At a conscious level, ask anyone if they recycle, and it's a unanimous yes. But few would be aware that despite placing waste in the yellow-lid bin, roughly 80 per cent of it still winds up in landfills or our oceans; by 2050, there's expected to be more plastic in the water than fish.
Indigenous Australian Peoples are the strongest examples of creating and perpetuating a sustainable culture. If you speak with elders, they'll explain this wasn't achieved with a Darwinian mindset of 'survivability' but rather a perspective of 'Relationality'. Simply put, if you have a good relationship with your neighbours, you'll have trade and no war. If you have a good relationship with your land, you'll have food, water, and shelter. If you have a good relationship with your elders, you'll have wisdom.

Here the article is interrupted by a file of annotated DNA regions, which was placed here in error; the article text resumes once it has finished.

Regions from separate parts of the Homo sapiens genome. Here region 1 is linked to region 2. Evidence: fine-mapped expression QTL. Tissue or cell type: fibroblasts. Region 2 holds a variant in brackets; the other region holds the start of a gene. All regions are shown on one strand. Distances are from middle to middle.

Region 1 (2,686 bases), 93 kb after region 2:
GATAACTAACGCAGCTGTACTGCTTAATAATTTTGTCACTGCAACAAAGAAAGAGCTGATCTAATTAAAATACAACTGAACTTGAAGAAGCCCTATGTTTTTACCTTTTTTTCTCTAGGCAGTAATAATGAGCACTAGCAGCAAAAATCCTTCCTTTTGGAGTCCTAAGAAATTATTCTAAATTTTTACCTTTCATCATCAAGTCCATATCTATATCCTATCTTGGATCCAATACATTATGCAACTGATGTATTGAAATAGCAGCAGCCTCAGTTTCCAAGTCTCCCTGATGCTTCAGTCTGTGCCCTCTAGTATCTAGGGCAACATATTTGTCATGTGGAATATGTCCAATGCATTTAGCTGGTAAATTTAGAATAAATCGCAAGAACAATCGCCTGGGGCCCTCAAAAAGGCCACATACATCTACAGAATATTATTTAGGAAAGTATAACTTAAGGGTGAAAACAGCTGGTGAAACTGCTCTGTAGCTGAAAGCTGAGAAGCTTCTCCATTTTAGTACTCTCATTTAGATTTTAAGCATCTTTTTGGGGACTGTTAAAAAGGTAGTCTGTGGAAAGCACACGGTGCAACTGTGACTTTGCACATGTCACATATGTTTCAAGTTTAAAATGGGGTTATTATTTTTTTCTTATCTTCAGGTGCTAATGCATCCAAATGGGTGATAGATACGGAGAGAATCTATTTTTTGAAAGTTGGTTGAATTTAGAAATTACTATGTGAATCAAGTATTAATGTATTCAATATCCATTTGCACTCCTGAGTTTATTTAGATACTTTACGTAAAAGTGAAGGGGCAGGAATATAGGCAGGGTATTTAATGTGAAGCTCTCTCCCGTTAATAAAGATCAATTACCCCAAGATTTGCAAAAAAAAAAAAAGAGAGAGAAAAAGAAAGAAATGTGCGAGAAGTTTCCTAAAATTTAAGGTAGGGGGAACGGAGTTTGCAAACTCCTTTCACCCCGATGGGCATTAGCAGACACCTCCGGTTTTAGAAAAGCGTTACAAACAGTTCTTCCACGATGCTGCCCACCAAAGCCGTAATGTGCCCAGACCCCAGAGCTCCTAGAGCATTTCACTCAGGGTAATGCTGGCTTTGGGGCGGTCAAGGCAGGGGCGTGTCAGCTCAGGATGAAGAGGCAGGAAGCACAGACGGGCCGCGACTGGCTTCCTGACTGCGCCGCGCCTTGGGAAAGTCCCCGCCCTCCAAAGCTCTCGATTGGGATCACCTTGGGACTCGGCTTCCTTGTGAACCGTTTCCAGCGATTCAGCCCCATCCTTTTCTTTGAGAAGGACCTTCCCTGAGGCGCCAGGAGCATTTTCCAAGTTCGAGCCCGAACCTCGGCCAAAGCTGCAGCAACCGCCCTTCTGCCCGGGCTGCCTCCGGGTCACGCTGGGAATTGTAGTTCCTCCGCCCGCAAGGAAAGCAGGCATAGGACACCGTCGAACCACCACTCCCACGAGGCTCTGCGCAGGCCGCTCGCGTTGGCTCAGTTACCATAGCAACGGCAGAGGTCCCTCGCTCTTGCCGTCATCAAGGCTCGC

Brands need to visualise and act on their transition into the Circular Economy, which means far more than simply 'closing the loop'. The opportunity for brands who successfully manage their transition is a share in a green technology and sustainability market close to $8.7 bn at a cumulative growth of about 27 per cent. Alongside that are cost reductions via operational efficiencies, greater resilience, innovation capability by leveraging strategic partnerships along the value chain, and brand reputation.
As is commonly the case, being a first-mover matters. Brands that fail to act on what will eventually become the new business as usual will be hard-pressed to convince people that their actions were a result of will rather than force. It needs to become your thing before it's a thing.